MOSCOW, February 21 – RAPSI, Sergei Feklyunin. The Supreme Commercial Court will not reconsider the lower courts’ decisions denying the Hermitage Capital investment fund's subsidiaries ownership of three companies that were allegedly used to drain $178.6 million from the state budget.
Cypriot Glendora Holdings Limited, a Hermitage Capital subsidiary, appealed to overturn the lower-court’s judgment under a supervisory procedure.
Cause of action
Glendora Holdings Limited and Kone Holdings Limited had sought to retain full ownership of three firms – Riland, Parfenion and Makhaon – which were allegedly confiscated from them against the law in 2007.
The disputed companies were sold to Pluton on July 31, 2007, according to the court materials. Their constituent documents were confiscated during a government search of Hermitage Capital's offices on July 4, 2007. Later, the ownership of the companies was transferred to Boily Systems Limited.
Boily Systems Limited and Moscow's Inter-District Tax Inspectorate No. 13 were the defendants in the first claim filed by Glendora and Kone with the Moscow Regional Commercial Court.
Hermitage Capital was one of the largest investment funds in Russia. In December 2009, the fund reported that law enforcement agents had seized the three companies' constituent documents in June 2007. Soon after their seizure, a criminal group registered a sham company as the owner of the three Hermitage subsidiaries, which enabled the group to steal 5.4 billion rubles ($178.6 million) in budget funds. In the fund’s opinion, the companies could only be re-registered using the foundation documents taken by the police who had them on registration day.
The fund’s head, William Browder, alleged that the subsidiaries were taken over by raiders who later orchestrated lawsuits to create the appearance that losses had been incurred during periods when profits had in fact been reported. They then proceeded to submit revised tax returns to claim a refund of the taxes paid in excess, he said.
The fund maintains that the companies’ takeover and the subsequent 5.4 billion ruble theft were uncovered by its legal consultant Sergei Magnisky, who testified to the role of law enforcement officials in the crime. Magnitsky was arrested a month after testifying and died in the Butyrka pretrial detention center on November 16, 2009.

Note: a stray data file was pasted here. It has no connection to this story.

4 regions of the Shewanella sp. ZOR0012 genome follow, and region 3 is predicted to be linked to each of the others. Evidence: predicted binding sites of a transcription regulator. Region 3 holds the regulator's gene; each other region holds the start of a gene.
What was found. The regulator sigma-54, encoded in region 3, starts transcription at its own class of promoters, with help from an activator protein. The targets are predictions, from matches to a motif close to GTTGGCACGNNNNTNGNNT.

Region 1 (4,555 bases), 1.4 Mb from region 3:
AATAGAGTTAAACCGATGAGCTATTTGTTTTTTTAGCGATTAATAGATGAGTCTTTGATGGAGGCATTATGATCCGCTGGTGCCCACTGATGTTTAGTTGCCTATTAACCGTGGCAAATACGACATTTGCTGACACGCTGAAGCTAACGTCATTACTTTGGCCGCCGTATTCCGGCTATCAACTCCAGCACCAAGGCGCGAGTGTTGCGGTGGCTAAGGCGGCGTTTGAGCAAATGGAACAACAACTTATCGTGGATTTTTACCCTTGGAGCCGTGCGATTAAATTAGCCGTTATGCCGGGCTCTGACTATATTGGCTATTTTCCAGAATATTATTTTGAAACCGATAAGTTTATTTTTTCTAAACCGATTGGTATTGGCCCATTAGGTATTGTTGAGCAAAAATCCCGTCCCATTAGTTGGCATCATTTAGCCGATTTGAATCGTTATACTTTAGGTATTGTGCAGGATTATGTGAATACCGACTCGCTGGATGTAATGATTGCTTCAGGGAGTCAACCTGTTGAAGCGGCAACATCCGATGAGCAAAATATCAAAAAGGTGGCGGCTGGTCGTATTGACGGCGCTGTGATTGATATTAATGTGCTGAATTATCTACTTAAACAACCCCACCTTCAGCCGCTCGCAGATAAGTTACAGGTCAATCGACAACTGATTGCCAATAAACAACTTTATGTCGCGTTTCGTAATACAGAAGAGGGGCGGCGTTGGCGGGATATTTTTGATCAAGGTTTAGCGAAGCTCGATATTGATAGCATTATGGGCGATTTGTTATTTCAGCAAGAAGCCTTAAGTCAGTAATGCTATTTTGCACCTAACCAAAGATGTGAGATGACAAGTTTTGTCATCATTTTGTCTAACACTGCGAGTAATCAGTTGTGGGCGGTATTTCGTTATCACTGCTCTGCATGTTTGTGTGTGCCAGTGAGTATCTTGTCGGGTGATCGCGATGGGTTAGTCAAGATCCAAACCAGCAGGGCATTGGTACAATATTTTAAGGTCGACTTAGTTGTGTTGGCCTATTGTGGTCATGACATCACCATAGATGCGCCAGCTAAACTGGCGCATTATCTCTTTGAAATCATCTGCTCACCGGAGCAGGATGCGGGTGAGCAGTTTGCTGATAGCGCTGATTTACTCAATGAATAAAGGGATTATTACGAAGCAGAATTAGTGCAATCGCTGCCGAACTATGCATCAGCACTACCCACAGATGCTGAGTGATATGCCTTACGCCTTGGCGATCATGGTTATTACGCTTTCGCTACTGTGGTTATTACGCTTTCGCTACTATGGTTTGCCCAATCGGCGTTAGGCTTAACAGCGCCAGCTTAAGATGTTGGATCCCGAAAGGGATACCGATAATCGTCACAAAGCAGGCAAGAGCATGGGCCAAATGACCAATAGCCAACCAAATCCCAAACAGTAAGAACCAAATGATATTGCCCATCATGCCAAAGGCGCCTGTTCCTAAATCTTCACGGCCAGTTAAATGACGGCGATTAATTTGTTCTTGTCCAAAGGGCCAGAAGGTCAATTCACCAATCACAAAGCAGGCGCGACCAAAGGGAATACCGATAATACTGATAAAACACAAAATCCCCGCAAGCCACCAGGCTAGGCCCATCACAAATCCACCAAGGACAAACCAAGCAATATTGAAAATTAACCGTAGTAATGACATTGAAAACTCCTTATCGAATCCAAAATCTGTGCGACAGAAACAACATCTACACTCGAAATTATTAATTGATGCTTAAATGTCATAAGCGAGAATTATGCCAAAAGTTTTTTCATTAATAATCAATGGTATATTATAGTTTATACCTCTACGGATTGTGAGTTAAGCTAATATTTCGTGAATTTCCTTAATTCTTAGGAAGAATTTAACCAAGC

As the managing partner of the Firestone Duncan auditing firm, Magnitsky was charged with “large-scale corporate tax evasion.” Investigators maintain that Magnitsky and Browder devised a criminal tax mitigation scheme for the Kalmyk-based and Hermitage-controlled companies Dalnaya Step and Saturn Investments, which deprived the state budget of over 500 million rubles ($16.5 million).
Browder was charged in absentia as he has been out of Russia since 2005. He was placed on the international wanted list.
Browder stated on several occasions that he would not pay tax arrears amounting to 500 million rubles because he received no tax claims.
The fund reported in March that a Moscow district court has also heard the criminal case of Vyacheslav Khlebnikov, whom Magnistky allegedly caught stealing the 5.4 billion rubles aided and abetted by Interior Ministry officers. According to Hermitage Capital, Khlebnikov was given five years in prison. However, his property was not confiscated and he was not ordered to pay damages – the lightest punishment possible despite his preceding criminal record and the gravity of his crime.
So far, no one knows the whereabouts of the stolen money.
Where's the dough?
Barron's Magazine reported in May that the Swiss authorities decided to freeze the bank accounts of Russian officials who may have been involved in the unlawful multi-million dollar tax refund from the budget. The order also applied to their family members.
Hermitage Capital’s lawyers also asked Swiss prosecutors to begin probing the tax refund uncovered by Magnitsky. The fund emphasized that he testified to the role of Interior Ministry and tax services officials in the theft in 2008. A month later, he was arrested and died in an isolation ward. The journalist said the individuals suspected of money laundering kept the money in Credit Suisse.
Barron's Magazine also mentioned the husband of Olga Stepanova, the former head of Moscow's Tax Inspectorate No. 28.
The tax service responded to the publication, stating that “these people are no longer tax service employees,” noting that Stepanova was reprimanded as a follow-up to the tax inspectorate’s unscheduled VAT refund audit last year.
In the fund’s estimate, the officials who decided to effect the unlawful tax refund gained $39 million.
Two other public servants purchased luxury apartments in the United Arab Emirates for $4 million each. The property was paid for from Swiss bank accounts now frozen by the Swiss investigators, according to Hermitage Capital.